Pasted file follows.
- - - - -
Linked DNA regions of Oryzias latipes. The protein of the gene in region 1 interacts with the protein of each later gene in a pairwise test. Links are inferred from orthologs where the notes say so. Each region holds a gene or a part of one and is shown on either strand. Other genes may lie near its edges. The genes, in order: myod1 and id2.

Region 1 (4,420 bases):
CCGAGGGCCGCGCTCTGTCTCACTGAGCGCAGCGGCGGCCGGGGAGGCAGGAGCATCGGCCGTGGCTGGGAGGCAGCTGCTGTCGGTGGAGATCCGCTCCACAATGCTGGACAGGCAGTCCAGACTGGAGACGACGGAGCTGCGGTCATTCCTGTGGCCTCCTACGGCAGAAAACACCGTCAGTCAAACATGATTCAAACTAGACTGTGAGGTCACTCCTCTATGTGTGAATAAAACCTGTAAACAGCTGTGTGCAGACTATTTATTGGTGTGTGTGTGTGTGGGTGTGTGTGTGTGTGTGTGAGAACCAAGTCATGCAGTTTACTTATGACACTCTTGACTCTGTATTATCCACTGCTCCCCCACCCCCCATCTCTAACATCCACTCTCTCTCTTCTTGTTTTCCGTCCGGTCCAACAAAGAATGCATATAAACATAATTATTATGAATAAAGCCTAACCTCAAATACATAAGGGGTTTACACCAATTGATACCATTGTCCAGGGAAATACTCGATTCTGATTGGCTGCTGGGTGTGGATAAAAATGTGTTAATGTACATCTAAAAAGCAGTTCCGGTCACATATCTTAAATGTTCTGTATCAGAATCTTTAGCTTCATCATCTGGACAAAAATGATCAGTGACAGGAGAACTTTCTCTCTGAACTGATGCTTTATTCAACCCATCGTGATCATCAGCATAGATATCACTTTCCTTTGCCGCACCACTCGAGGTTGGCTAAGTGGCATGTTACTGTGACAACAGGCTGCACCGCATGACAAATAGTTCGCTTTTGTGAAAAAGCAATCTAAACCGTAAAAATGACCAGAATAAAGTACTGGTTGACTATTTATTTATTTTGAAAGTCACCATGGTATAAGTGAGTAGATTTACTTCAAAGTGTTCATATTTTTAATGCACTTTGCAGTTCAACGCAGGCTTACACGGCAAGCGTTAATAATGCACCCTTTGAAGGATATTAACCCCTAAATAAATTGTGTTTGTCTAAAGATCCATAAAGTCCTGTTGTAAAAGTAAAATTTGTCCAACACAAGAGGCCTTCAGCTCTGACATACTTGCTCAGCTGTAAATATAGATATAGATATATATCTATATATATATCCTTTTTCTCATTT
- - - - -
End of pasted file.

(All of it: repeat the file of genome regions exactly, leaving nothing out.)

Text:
Linked DNA regions of Oryzias latipes. The protein of the gene in region 1 interacts with the protein of each later gene in a pairwise test. Links are inferred from orthologs where the notes say so. Each region holds a gene or a part of one and is shown on either strand. Other genes may lie near its edges. The genes, in order: myod1 and id2.

Region 1 (4,420 bases):
CCGAGGGCCGCGCTCTGTCTCACTGAGCGCAGCGGCGGCCGGGGAGGCAGGAGCATCGGCCGTGGCTGGGAGGCAGCTGCTGTCGGTGGAGATCCGCTCCACAATGCTGGACAGGCAGTCCAGACTGGAGACGACGGAGCTGCGGTCATTCCTGTGGCCTCCTACGGCAGAAAACACCGTCAGTCAAACATGATTCAAACTAGACTGTGAGGTCACTCCTCTATGTGTGAATAAAACCTGTAAACAGCTGTGTGCAGACTATTTATTGGTGTGTGTGTGTGTGGGTGTGTGTGTGTGTGTGTGAGAACCAAGTCATGCAGTTTACTTATGACACTCTTGACTCTGTATTATCCACTGCTCCCCCACCCCCCATCTCTAACATCCACTCTCTCTCTTCTTGTTTTCCGTCCGGTCCAACAAAGAATGCATATAAACATAATTATTATGAATAAAGCCTAACCTCAAATACATAAGGGGTTTACACCAATTGATACCATTGTCCAGGGAAATACTCGATTCTGATTGGCTGCTGGGTGTGGATAAAAATGTGTTAATGTACATCTAAAAAGCAGTTCCGGTCACATATCTTAAATGTTCTGTATCAGAATCTTTAGCTTCATCATCTGGACAAAAATGATCAGTGACAGGAGAACTTTCTCTCTGAACTGATGCTTTATTCAACCCATCGTGATCATCAGCATAGATATCACTTTCCTTTGCCGCACCACTCGAGGTTGGCTAAGTGGCATGTTACTGTGACAACAGGCTGCACCGCATGACAAATAGTTCGCTTTTGTGAAAAAGCAATCTAAACCGTAAAAATGACCAGAATAAAGTACTGGTTGACTATTTATTTATTTTGAAAGTCACCATGGTATAAGTGAGTAGATTTACTTCAAAGTGTTCATATTTTTAATGCACTTTGCAGTTCAACGCAGGCTTACACGGCAAGCGTTAATAATGCACCCTTTGAAGGATATTAACCCCTAAATAAATTGTGTTTGTCTAAAGATCCATAAAGTCCTGTTGTAAAAGTAAAATTTGTCCAACACAAGAGGCCTTCAGCTCTGACATACTTGCTCAGCTGTAAATATAGATATAGATATATATCTATATATATATCCTTTTTCTCATTT